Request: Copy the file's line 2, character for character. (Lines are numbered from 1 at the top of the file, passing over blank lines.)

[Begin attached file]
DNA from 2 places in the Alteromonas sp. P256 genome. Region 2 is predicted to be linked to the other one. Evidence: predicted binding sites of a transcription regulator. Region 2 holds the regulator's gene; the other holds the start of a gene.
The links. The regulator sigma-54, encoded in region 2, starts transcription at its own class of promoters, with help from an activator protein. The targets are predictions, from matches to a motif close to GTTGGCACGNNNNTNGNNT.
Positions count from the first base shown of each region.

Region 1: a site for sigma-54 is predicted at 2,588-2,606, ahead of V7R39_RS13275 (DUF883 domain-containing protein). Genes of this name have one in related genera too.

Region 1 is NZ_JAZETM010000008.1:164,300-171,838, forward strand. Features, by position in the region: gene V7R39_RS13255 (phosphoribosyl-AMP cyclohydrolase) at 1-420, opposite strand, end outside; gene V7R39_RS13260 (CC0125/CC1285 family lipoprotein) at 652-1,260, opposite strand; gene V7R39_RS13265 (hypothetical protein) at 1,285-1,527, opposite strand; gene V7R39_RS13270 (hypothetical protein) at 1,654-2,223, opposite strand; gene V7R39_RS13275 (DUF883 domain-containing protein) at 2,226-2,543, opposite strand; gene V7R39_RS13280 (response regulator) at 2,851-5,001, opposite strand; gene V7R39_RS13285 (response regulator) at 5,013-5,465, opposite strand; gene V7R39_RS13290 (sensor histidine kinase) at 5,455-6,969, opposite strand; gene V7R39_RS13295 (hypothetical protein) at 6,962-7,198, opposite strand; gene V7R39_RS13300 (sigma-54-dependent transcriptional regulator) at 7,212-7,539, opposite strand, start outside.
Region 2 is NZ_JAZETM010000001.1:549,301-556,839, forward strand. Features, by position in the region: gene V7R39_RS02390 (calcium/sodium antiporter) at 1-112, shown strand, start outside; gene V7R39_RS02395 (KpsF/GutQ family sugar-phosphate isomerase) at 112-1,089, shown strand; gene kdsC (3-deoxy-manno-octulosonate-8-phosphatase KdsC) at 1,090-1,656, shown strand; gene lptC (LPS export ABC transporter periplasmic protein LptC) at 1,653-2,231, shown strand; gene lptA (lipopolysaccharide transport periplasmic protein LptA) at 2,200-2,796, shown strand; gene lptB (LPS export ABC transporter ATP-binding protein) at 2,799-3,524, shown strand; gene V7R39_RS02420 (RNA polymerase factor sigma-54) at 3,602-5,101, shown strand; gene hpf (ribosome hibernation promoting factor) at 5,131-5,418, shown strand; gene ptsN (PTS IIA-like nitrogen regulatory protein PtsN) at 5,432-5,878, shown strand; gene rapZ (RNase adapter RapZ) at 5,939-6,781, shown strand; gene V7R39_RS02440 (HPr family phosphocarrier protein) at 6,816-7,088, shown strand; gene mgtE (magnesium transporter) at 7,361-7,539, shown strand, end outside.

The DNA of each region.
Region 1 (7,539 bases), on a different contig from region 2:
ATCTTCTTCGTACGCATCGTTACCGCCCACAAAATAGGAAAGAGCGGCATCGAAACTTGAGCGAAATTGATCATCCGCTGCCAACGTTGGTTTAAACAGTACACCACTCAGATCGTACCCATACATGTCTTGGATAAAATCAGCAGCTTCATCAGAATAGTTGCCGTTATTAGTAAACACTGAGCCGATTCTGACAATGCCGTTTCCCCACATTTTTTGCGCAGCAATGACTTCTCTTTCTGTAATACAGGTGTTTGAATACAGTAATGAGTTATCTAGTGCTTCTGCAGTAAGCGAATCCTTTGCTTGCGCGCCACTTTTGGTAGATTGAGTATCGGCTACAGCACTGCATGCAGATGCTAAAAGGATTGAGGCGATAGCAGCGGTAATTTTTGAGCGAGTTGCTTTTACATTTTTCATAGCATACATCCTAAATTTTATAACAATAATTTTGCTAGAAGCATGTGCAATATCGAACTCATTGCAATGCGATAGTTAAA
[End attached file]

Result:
The links. The regulator sigma-54, encoded in region 2, starts transcription at its own class of promoters, with help from an activator protein. The targets are predictions, from matches to a motif close to GTTGGCACGNNNNTNGNNT.